Hackers hit IMF with ‘sophisticated cyberattack’, reports claim

IMFThe International Monetary Fund (IMF) has suffered a major hack, according to media reports this weekend.

The organisation, already making the headlines following the arrest and resignation of its boss Dominique Strauss-Kahn (whose alleged perpetration of a sexual assault has itself been used as springboard for malware attacks), attempts to oversee financial crises around the world and promote economic development.

According to a New York Times report, senior sources within the IMF confirmed to the newspaper that the organisation had suffered a “very major breach” and was deemed serious enough to cut a computer link between the IMF and its near neighbour in downtown Washington, the World Bank.

A World Bank spokesman is reported by the New York Times to say that the disconnection was taken out of “an abundance of caution” until the nature of the attack on the IMF, was understood. The link was apparently quickly restored, and no attack on the World Bank is said to have occurred.

Coin in World bankBloomberg, meanwhile, claims to have got its hands on a series of internal emails and memos distributed to IMF staff, warning them that computer systems had been compromised by hackers:

"Last week we detected some suspicious file transfers, and the subsequent investigation established that a Fund desktop computer had been compromised and used to access some Fund systems. At this point, we have no reason to believe that any personal information was sought for fraud purposes."

Furthermore, the IMF is said to have told staff on June 8 that it would be replacing their RSA SecurID tokens, used for authentication.

Inevitably, speculation is likely to rise that the attack on the IMF may have been connected to the recent security breach at RSA (which has, in turn, affected the likes of Lockheed Martin and possibly other military contractors) however, an IMF source is said to have told the New York Times that no such link is suspected in this attack.

It seems a single day can’t pass without a well-known institution making the headlines for being the victim of a hacking attack or loss of sensitive data. All organisations need to take the seemingly growing tide of internet attacks as a warning sign, and ensure that they have strong defences in place and that every member of staff has been trained in best practices to reduce the risk.

You can read more about the alleged hack in these New York Times and Bloomberg reports.

IMF boss rape video? Mac malware spreads via Facebook links

Mac OS X malware is being spread by sick messages spreading virally across Facebook, claiming to be a video of controversial IMF boss Dominique Strauss-Kahn.

The fake anti-virus attack first appears in your timeline as a message apparently posted by one of your friends.

IMF boss Dominique Strauss-Kahn Exclusive Rape Video - Black lady under attack!

oh shit, one more really freaky video O_O

IMF boss Dominique Strauss-Kahn Exclusive Rape Video - Black lady under attack!
[LINK]
IMF chief Dominique Strauss-Kahn rape scandal. Mother of Alleged Rape Victim: Dominique Strauss-Kahn Did Not Want To Be President of France - ABC News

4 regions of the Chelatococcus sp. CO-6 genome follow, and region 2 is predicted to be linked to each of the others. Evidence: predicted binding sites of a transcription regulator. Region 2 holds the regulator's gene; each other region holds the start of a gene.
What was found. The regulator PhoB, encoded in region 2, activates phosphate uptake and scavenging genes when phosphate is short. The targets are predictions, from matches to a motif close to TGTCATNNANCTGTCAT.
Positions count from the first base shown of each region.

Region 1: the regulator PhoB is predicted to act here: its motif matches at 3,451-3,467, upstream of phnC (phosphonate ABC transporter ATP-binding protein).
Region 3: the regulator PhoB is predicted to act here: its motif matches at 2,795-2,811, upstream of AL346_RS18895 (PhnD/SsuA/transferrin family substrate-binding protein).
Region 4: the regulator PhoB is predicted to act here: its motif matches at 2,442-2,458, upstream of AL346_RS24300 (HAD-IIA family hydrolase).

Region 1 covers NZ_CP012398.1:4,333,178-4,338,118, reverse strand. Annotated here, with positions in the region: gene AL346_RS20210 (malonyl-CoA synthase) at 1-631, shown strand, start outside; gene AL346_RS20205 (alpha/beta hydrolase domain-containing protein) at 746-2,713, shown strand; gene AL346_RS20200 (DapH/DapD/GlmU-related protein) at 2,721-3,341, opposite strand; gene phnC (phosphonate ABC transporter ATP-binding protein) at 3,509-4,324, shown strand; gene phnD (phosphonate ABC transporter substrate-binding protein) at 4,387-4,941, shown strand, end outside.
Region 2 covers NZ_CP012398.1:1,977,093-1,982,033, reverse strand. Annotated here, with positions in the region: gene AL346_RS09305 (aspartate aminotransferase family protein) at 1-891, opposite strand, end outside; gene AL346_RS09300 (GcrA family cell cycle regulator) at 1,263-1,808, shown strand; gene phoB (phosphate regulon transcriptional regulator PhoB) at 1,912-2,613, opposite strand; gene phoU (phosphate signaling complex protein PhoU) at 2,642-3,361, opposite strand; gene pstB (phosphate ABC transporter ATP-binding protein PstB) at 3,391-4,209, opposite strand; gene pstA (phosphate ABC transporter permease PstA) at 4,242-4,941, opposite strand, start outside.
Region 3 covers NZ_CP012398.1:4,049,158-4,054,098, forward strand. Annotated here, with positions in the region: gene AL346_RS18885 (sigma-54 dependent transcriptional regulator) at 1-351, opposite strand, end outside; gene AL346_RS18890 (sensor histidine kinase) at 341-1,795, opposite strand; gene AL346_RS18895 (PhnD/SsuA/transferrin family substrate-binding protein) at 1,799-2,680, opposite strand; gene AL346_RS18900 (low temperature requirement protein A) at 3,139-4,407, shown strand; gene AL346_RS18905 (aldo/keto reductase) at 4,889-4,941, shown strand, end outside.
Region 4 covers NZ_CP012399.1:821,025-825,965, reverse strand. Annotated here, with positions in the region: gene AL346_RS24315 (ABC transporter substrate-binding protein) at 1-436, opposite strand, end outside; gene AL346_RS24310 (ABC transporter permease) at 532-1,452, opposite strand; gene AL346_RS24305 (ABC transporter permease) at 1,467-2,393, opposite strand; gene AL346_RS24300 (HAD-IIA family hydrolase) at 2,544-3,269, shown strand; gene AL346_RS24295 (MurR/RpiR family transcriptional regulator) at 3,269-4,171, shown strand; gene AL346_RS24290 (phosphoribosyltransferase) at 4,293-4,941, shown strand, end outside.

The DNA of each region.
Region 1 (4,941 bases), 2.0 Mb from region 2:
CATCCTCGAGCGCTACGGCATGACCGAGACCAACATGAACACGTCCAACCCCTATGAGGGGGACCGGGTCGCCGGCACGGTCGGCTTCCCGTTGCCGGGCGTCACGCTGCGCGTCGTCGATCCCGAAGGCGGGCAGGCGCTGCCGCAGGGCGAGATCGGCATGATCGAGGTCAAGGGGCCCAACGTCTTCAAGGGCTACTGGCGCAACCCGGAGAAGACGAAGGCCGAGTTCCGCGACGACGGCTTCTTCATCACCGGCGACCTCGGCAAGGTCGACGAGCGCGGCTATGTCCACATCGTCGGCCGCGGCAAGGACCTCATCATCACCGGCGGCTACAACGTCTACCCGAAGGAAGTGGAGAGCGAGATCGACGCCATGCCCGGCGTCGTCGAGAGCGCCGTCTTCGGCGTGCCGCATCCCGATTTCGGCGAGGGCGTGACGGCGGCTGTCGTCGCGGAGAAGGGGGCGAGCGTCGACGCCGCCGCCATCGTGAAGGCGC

(I have obscured the image used in the message in case it causes offence).

The message’s text refers to the news story of IMF chief Dominique Strauss-Kahn who is facing charges in New York over charges that he tried to rape a hotel maid.

In terms of sick headlines to entrap users, this one ranks right up there. It’s been, of course, a very big news story – and many people have been following the case with interest. And that probably explains why the hackers have used the promise of a video as bait.

Clicking on the link takes you to a webpage, which appears to consist of a still from a sex movie. However, when I visited the page on my Apple Mac I was rapidly redirected to a “Mac Defender”-style fake anti-virus attack, written specifically with the intention of infecting my computer.

Mac malware attack

Sophos Anti-Virus for Mac intercepted the attack as OSX/FakeAVZp-C.

What’s interesting is that up until now we have mostly seen these fake anti-virus attacks target Mac users by poisoning search engine results. But now we are seeing them being distributed by viral Facebook spam campaigns as well.

Mac malware attack

It’s probably not too difficult to put yourself in the shoes of a computer user who knows that they are possibly about to watch a seedy video, only to find themselves facing a screen warning them of numerous security threats.

In many ways this is a genius piece of social engineering to frighten unsuspecting Mac users into installing the software and handing over their credit card details.

It’s just a shame that Facebook’s own security systems are currently failing to stop these links from spreading.

Download Sophos’s free anti-virus for Mac home users. It’s automatically updated to protect against the latest threats. Another step you should take is changing the default settings on Safari – it’s not a complete defence, but it can help a little.

And if you’re on Facebook and want to learn more about spam, malware, scams and other threats, you should join the Sophos Facebook page where we have a thriving community of over 80,000 people.

Update: It’s not just Mac users who are at risk from this attack. If you click on the link from a Windows computer it’s possible you could be taken to a webpage that attempts to infect you with the Troj/Mdrop-DMN Trojan horse.